Providing Digital Healthcare Services via Space
Across the world more and more industries are utilising, implementing and benefiting from the technology provided by satellite solutions. Anything from earth observation, satellite navigation to various communication methods are being used within maritime, education and agricultural services. So how can satellite communications help provide the best living saving services around the world?
Digital healthcare in developing countries/ economies and health ecosystems are facing more and more dilemmas to provide a high standard and affordable services to all. Many organisations have recognised and highlighted that communities should have easy access to healthcare services without the substantial costs. Therefore many studies have commenced to explore the possibility of different types of communication alongside ground breaking changes within healthcare equipment to meet these demands.
The impact that COVID19 has had on the healthcare system can not be ignored either, and it could be said has driven many advancements in providing services remotely as well as monitoring critical supply trains. IT teams have been faced with unprecedented demands for virtual models of healthcare delivery and patient experience, while maintaining business continuity.
One of the simplest ways satellite communication solutions can assist addressing the accessibility to healthcare services for those in the remotest of locations, is providing a secure and reliable communications service right into the centre of communities. This prevents the need for elderly and severely ill patients having to travel long distances for consultations and check-ups. The satellite communication can be an enabler for allowing video conference consultations, general chats as well as expert guidance from small practices that may otherwise not have access to these services or people.
With the increase in demand for smaller and cheaper satellite modems, it could now be possible to integrate such devices into healthcare monitoring systems, such as defibrillators, ECGs and possibly X-Ray machines to enable not only the transfer of vital patient data in near real time, but also the control of these devices to experts which may otherwise not be able to reach or help patients when they require them the most. Integrated, automated devices could also monitor vital patient statistics and alert the necessary services in the event of an emergency.
Charitable organisations, like the Medecins Sans Frontieres (Doctors without Borders), already use large VSAT connectivity to provide essential links to their hospitals around the world. This technology allows the volunteers to remain connected to their head offices, provide secure connections, telephone lines and internet connectivity, something that many hospitals would take for granted daily, but can only be provided in developing economies via the use of satellite solutions.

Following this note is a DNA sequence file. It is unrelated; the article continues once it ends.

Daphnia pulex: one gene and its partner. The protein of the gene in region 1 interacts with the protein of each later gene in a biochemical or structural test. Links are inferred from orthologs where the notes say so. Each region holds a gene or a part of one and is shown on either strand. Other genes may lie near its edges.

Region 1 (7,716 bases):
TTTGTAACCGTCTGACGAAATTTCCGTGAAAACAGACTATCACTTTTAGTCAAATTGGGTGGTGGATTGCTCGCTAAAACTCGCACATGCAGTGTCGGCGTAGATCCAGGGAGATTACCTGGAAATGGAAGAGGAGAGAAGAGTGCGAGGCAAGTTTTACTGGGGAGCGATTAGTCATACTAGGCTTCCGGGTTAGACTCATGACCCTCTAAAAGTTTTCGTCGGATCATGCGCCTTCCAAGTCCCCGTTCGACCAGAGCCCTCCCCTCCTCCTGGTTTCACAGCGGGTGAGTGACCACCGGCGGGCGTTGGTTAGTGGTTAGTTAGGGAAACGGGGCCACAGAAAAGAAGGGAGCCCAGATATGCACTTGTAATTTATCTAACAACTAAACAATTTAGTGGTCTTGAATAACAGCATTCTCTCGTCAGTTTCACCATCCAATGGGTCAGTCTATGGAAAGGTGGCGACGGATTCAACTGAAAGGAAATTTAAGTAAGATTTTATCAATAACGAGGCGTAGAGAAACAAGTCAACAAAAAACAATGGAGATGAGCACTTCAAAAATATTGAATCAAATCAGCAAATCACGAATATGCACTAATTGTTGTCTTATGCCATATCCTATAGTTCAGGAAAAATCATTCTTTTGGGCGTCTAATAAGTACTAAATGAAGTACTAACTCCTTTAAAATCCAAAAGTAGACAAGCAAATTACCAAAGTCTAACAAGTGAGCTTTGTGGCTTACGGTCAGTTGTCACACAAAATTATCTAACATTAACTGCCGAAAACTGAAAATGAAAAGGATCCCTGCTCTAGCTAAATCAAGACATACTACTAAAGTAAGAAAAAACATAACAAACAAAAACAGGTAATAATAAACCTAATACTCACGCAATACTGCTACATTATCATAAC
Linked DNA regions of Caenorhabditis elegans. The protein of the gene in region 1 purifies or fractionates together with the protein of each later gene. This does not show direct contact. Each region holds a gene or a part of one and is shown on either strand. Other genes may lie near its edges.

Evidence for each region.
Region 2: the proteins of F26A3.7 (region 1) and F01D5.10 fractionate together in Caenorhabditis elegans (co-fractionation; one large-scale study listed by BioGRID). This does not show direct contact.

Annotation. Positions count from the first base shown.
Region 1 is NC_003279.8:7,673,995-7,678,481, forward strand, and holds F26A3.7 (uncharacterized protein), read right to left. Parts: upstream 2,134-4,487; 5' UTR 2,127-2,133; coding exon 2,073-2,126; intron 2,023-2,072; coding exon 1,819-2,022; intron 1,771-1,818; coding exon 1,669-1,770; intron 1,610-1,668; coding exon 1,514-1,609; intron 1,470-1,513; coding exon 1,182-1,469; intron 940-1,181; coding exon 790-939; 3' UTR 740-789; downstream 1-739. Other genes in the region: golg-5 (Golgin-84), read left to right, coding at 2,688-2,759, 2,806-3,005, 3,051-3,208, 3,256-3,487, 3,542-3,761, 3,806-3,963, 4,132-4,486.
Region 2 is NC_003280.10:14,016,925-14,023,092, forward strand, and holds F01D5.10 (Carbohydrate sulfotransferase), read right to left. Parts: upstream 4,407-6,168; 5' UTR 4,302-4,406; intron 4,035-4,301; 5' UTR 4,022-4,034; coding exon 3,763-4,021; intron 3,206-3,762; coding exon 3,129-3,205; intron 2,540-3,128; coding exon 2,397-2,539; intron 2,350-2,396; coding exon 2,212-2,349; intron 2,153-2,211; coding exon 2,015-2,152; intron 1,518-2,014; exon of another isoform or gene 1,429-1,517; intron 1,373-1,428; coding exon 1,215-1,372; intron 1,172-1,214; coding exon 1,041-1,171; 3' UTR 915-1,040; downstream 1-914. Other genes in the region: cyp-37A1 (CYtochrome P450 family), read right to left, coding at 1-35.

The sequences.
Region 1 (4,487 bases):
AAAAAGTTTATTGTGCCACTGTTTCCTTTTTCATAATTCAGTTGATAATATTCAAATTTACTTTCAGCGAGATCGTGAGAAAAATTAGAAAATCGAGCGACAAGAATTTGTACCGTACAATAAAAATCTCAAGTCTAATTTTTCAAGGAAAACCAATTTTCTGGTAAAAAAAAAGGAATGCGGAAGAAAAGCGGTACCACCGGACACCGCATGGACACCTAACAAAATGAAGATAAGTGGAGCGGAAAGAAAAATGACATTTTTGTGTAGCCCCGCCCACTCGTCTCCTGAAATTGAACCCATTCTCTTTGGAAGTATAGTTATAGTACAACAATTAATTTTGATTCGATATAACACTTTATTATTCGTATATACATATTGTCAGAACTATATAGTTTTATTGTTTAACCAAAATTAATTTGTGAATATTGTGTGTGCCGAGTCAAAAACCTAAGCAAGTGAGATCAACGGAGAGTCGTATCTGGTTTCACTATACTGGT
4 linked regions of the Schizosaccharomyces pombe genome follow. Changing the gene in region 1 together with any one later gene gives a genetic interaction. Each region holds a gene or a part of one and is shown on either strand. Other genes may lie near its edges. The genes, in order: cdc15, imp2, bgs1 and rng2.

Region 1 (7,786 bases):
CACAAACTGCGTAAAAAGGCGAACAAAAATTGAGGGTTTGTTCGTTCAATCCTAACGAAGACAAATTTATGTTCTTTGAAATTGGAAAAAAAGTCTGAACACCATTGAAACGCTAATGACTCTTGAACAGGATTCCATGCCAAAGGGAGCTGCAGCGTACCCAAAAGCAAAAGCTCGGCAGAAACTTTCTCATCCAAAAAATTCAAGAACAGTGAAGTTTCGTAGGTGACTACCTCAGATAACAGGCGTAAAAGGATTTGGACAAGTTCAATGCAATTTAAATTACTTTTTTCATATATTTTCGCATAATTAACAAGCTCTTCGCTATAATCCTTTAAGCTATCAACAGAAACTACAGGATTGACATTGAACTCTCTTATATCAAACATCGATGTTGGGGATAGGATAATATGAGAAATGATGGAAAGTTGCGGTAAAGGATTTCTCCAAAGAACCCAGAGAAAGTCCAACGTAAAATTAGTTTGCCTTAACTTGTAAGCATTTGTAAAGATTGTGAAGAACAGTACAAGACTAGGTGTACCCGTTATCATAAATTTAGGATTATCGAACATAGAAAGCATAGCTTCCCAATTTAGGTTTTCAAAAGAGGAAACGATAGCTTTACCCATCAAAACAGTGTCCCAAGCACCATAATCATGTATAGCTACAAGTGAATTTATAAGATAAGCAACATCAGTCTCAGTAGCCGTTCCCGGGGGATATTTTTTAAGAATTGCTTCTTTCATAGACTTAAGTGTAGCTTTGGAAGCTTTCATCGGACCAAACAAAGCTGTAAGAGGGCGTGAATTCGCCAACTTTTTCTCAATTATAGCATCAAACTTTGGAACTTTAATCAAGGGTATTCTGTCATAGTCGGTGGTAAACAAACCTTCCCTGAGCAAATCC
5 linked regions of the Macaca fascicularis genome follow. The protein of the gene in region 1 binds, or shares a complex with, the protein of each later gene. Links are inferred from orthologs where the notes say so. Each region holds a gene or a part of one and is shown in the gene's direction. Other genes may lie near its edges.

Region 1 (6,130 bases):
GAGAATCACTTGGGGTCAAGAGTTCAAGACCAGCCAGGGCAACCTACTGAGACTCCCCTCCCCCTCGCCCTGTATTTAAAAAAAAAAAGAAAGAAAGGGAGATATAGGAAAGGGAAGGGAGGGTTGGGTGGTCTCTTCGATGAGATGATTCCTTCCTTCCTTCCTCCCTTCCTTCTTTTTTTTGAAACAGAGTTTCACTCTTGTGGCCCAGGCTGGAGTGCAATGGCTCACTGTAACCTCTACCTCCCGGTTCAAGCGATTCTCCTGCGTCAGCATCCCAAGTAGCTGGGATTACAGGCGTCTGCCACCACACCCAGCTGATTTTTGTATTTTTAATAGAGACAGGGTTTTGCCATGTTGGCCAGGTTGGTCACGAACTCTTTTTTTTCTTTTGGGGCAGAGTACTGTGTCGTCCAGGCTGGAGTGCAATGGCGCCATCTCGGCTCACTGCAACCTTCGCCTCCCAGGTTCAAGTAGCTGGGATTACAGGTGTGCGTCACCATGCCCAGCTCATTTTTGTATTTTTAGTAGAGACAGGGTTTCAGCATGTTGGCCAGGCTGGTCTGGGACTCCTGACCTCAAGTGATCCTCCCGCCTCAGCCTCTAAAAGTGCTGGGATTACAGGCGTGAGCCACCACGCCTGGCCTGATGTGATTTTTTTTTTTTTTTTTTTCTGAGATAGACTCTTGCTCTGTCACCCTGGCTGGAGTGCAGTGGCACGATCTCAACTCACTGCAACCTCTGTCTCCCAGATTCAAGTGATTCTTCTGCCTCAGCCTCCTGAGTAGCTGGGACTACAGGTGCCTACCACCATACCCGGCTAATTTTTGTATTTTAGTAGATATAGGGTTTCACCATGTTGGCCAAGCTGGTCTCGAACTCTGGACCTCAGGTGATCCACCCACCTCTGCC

Even in the UK, rural areas have been benefiting from mammographic images being transferred via satellite to a specialised hospital for expert advise directly from the NHS screening vehicles. Historically these examinations would have required lots of paper work and delays in results, with high risks in losses of information and patients worrying unnecessarily. The aim of the project is to reduce waiting times, providing as much information in a short period of time as well as reducing the risk for information being lost and taking a ‘paperless’ approach for the future. This project, if implemented in more locations, could help increase the number of women having access to this service, which in turn could save lives.
Satellite communications are providing alternative ways to provide essential training to staff in the field. As with the maritime industry, ensuring that your key staff can maintain their own education and training without incurring high travel costs and time away from their positions has become ever more popular over the past 12 months. Video training calls are being streamed over satellite links for health care workers in developing country environments, to deliver films on health worker training programmes. Each video can provide a virtual walk through of real life scenarios and medical procedures, whilst being scripted or translated into multiple languages.
The biggest concern for these types of projects and trials, is how long they will last and can they be financially sustainable in the future? There is no doubt that these advancements will benefit many communities, but the question of where the funding will come from long term needs to be addressed
With the collaboration of great minds and organisations, many more lives could be saved.